Today I migrated from Tumblr to a WordPress.com site. And during that process of weeding out the posts that I didn’t want over here I was reminded of one of my early ramblings.
It was about a website dedicated to image editing. And you can read it here.
I don’t know when Fiverr was created since I wrote the post about Repixl in 2013, but it does go to show how fast things change. I wonder if in another six years what services will be around if you want to outsource your image editing.
Yesterday Profoto announced AirX. I’m still not 100% sure what it is as the press release and launch videos talk about using your phone to take pictures but don’t explain if the technology is in the flash or in the app on the phone.
A week or so ago I got a survey from Profoto asking me how much I used my phone for shooting. I can’t say that I use my phone very much at all in combination with my lighting kit. It might just be me, but if I’m going to be taking a load of lighting gear then I’m damn sure going to pack a camera and not just rely on my phone.
The thing that worries me about Profoto’s path down the mobile route is that there are so many other options better suited for the phone. Take for example their C1 range. Why get a C1 Plus when you can do so much more with an Aputure MC RGBWW LED Light?
As the Profoto app for iPhone and the firmware update are free, it isn’t any great loss for the photographer who decides to use it.
I haven’t downloaded the app, so can’t tell you if it gives you the freedom to do any post production work. I know some photographers love editing their images. Spending time in the “darkroom” is what they enjoy. Will this be any good for this type of workflow? I can’t say.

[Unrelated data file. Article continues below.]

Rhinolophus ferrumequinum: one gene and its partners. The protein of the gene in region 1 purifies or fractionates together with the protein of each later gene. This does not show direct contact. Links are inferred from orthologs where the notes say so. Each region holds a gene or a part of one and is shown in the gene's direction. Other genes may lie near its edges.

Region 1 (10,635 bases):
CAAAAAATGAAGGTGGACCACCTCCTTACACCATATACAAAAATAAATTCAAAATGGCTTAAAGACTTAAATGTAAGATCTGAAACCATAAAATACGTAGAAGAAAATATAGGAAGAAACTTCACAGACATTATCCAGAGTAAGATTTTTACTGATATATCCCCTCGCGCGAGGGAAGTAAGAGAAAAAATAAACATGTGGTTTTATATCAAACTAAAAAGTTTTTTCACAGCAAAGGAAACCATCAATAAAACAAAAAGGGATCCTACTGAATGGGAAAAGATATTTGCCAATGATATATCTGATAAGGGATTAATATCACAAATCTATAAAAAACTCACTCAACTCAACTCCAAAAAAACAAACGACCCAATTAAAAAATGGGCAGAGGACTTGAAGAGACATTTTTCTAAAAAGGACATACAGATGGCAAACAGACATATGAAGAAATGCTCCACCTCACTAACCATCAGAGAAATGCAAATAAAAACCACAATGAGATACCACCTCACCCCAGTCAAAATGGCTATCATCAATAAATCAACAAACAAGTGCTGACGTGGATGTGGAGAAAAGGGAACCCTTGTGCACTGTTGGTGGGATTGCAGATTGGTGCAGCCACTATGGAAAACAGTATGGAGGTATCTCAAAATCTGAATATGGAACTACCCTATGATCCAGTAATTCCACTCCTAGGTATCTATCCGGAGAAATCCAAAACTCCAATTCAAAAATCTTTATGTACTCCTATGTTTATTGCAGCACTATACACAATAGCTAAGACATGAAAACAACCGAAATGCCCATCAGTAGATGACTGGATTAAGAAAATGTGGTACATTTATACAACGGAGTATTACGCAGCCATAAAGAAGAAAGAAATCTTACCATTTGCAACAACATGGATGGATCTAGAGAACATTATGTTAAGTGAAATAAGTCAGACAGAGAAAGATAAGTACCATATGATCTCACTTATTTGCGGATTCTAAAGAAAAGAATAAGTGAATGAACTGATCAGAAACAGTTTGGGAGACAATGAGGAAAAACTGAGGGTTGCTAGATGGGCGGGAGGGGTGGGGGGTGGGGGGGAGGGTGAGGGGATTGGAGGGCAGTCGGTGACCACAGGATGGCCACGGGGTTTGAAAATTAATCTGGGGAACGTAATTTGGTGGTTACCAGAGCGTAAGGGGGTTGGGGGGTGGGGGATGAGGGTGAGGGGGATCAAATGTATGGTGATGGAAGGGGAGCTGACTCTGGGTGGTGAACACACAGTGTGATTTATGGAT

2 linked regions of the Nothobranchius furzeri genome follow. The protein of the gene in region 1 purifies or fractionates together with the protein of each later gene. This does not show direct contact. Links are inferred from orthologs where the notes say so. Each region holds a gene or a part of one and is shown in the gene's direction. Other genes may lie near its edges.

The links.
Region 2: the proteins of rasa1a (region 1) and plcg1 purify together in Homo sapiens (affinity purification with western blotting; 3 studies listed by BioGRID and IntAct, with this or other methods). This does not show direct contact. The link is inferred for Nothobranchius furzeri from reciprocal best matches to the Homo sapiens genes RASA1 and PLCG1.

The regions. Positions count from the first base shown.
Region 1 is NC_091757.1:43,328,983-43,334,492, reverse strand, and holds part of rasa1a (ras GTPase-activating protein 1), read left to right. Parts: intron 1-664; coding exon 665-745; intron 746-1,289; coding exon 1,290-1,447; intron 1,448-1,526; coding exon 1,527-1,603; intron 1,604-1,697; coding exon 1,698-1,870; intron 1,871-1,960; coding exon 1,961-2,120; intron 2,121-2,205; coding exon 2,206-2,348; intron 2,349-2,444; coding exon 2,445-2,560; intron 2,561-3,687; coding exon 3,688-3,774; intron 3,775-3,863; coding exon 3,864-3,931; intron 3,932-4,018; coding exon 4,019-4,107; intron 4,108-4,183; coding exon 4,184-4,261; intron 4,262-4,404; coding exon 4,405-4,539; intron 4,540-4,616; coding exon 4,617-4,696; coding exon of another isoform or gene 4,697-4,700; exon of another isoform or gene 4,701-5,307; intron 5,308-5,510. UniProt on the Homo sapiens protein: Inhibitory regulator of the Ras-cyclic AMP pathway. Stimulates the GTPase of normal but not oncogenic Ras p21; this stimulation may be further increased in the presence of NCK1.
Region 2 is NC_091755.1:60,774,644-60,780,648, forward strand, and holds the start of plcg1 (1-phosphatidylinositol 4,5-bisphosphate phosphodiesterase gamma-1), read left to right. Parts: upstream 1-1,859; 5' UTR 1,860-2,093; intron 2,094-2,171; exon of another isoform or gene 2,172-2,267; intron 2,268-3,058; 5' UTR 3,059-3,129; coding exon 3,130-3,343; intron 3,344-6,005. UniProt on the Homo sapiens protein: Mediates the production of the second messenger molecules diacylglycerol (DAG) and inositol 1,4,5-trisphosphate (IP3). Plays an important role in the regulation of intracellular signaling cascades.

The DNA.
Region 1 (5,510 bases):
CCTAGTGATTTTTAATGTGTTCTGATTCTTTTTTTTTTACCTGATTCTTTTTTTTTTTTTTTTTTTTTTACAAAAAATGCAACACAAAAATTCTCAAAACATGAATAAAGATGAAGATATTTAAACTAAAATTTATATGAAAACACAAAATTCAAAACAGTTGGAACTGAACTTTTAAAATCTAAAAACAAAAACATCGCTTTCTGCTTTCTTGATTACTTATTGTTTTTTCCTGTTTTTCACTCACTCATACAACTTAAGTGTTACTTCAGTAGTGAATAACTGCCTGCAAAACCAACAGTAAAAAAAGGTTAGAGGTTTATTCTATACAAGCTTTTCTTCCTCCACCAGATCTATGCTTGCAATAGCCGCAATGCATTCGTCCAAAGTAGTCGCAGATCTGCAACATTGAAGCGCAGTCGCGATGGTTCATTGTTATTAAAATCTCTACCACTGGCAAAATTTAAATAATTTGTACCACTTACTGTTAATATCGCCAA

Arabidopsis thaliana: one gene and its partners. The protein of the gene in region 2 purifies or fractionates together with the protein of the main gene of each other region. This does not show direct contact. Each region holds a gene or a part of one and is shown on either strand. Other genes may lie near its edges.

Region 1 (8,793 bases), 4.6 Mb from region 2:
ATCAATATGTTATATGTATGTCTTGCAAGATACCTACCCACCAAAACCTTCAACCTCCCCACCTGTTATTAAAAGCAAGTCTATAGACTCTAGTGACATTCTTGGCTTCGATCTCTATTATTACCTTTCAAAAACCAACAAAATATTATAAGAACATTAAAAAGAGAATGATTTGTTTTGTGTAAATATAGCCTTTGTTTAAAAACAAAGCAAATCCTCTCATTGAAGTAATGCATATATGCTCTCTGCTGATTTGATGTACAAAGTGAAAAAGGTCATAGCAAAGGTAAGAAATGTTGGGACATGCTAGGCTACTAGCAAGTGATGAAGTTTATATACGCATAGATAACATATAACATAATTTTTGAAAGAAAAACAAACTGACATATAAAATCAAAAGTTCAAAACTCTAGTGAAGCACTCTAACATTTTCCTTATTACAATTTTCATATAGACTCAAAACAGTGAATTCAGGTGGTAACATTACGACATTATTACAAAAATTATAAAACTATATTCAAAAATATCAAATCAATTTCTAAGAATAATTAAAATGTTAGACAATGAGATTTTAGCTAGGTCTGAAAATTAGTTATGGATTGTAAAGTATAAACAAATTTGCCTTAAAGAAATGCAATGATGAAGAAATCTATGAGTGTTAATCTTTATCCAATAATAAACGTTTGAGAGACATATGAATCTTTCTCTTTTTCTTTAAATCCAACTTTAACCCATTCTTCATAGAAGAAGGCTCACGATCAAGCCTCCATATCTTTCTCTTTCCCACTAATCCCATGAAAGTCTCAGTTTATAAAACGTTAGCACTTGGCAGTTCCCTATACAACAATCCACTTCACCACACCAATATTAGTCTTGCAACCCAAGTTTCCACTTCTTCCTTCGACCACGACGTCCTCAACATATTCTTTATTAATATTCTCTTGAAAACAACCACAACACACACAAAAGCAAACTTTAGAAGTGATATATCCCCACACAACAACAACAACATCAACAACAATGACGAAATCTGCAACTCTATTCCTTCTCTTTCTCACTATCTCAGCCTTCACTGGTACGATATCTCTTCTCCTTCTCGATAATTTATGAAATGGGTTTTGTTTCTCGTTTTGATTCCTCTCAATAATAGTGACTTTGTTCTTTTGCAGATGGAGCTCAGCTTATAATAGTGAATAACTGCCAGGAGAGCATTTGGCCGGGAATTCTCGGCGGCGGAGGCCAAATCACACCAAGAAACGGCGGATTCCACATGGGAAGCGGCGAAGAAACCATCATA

Is the future mobile? Maybe. Is it for me right now? No.
Nice job for those of you who noticed that in my previous post I had got myself one of the new Profoto OCF II accessories.
When Profoto announced the new range of Off Camera Flash modifiers, I was interested in the barndoors because in this revised version there is the ability to rotate the doors.
It was the thing that was missing from version one. Twisting the plastic collar to the position the angle of the doors how you wanted them was frustrating. Twisting the plastic collar was not what you could describe as buttery smooth.
The new clip mount makes version two of the barndoors very simple to attach. At the moment it is quite difficult to rotate the doors but I’m hoping that it is just because it is straight out of the box.
What they did leave out in this version of the barndoors are the cut outs in the square doors for attaching gels and diffusion.
I do get the reasons for removing this. Light can leak out of them and obviously Profoto want to encourage you to buy the new magnetic coloured gels in their collection.
But I will miss being able to do this without having to bring along some clips or taping it down.
Looks like I won’t be giving up on my version one of the barndoors just yet.
Version two of the grids work really well with the new barndoors. The magnets snap to the doors and also now allow them to be stackable. I could never figure out a way to stack version one of the grids.
Getting these grids separate from the grid holder does mean that they don’t come in a bag. So, I will need to find some way of storing them. Hopefully Profoto will bring out a dedicated storage bag. Which I guess won’t be cheap.
It has bugged me recently that when I open up Capture One I haven’t been using all the features. The tethering option stares back at me saying, “why don’t you use me”. So I decided to get myself a Tether Tools cable for my Nikon D850.
How easy is it to use? It really is as simple as putting one end into the camera.
And the other into the computer.
Fire up Capture One and flick the on switch on the camera.
If you do want to try this yourself I highly recommend watching the tutorials on the Capture One YouTube channel to have a better idea of how to set up the software.
I really have no idea if I will ever need to use tethering in a day to day job. For me this is one of those things that is worth knowing how it works just in case I will need to use it for real.